Objectives: Giant gastric and duodenal ulcers (>2-3 cm in greatest dimension) are reported to have higher rates of complication and mortality and to be associated with increasing age, renal failure, and use of nonsteroidal antiinflammatory drugs (NSAIDs). This study investigated the outcome and associations of gastric and duodenal ulcers >2.5 cm compared to ulcers of lesser size. Methods: Records from all patients with gastric and duodenal ulcers >0.5 cm diagnosed by upper endoscopy between January 1994 and September 1995 were studied for evidence of concurrent use of aspirin, NSAIDs, methamphetamine, and cocaine, as well as for transfusion requirements, length of hospital stay, mortality, surgery, rebleeding, Helicobacter pylori infection, and malignancy. Results: A logistic regression analysis of the 220 patients identified revealed that recent methamphetamine and/or cocaine use was significantly predictive of giant ulcer formation (p = 0.0002) with an odds ratio of 9.66. Also significant was younger age (p = 0.026) and aspirin or NSAID use (p = 0.046). H. pylori infection was significant only for giant gastric ulcers (p = 0.031). Ulcer size did not predict mortality, rate of rebleeding, requirement for surgery, transfusion requirements, or length of hospital stay. However, giant gastric ulcers were significantly more likely to be malignant (p = 0.002). Conclusions: Giant gastric and duodenal ulcers were strongly associated with stimulant abuse. They were also associated with younger age and use of aspirin or NSAIDs. Additionally, giant gastric ulcers were associated with malignancy and H. pylori infection. Ulcer size did not predict rate of complications or outcome.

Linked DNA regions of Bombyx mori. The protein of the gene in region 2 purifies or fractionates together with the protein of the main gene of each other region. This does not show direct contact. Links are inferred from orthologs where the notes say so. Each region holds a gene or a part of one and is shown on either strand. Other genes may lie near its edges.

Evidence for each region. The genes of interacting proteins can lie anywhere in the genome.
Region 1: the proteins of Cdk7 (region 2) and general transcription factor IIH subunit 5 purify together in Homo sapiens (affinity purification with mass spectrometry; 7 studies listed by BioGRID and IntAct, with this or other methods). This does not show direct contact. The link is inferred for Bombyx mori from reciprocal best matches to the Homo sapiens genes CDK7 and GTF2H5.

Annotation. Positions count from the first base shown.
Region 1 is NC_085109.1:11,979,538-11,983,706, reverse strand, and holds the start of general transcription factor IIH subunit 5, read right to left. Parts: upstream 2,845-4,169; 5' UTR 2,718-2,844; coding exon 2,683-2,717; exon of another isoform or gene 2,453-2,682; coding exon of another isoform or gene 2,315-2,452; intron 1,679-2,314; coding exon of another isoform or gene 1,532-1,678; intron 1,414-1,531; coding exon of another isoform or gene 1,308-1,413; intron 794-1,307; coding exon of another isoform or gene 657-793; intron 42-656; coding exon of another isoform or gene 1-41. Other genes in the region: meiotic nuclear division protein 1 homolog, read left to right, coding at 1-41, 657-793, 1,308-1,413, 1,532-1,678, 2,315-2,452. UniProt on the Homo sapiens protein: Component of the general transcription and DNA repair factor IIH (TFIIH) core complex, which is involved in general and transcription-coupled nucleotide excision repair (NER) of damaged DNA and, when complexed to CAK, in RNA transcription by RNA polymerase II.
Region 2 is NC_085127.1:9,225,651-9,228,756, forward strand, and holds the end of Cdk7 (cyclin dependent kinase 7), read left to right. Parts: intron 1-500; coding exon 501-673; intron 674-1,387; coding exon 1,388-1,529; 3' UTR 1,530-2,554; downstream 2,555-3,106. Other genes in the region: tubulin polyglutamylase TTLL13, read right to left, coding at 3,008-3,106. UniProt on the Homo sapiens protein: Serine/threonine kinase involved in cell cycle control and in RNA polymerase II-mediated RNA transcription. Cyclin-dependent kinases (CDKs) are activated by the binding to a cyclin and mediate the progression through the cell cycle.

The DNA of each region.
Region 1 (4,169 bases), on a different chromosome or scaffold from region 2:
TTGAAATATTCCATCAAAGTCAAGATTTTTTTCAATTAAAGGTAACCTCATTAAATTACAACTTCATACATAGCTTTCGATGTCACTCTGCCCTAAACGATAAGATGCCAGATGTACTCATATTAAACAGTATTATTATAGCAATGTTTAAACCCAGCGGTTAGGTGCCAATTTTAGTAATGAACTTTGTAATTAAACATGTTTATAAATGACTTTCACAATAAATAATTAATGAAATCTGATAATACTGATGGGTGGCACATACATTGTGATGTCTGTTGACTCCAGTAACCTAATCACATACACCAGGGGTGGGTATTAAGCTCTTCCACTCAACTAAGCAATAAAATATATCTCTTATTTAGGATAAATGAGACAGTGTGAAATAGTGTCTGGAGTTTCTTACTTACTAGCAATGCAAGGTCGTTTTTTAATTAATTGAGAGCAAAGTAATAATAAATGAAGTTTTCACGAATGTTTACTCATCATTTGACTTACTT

|Original language||English (US)|
|Number of pages||5|
|Journal||American Journal of Gastroenterology|
|State||Published - Dec 1996|
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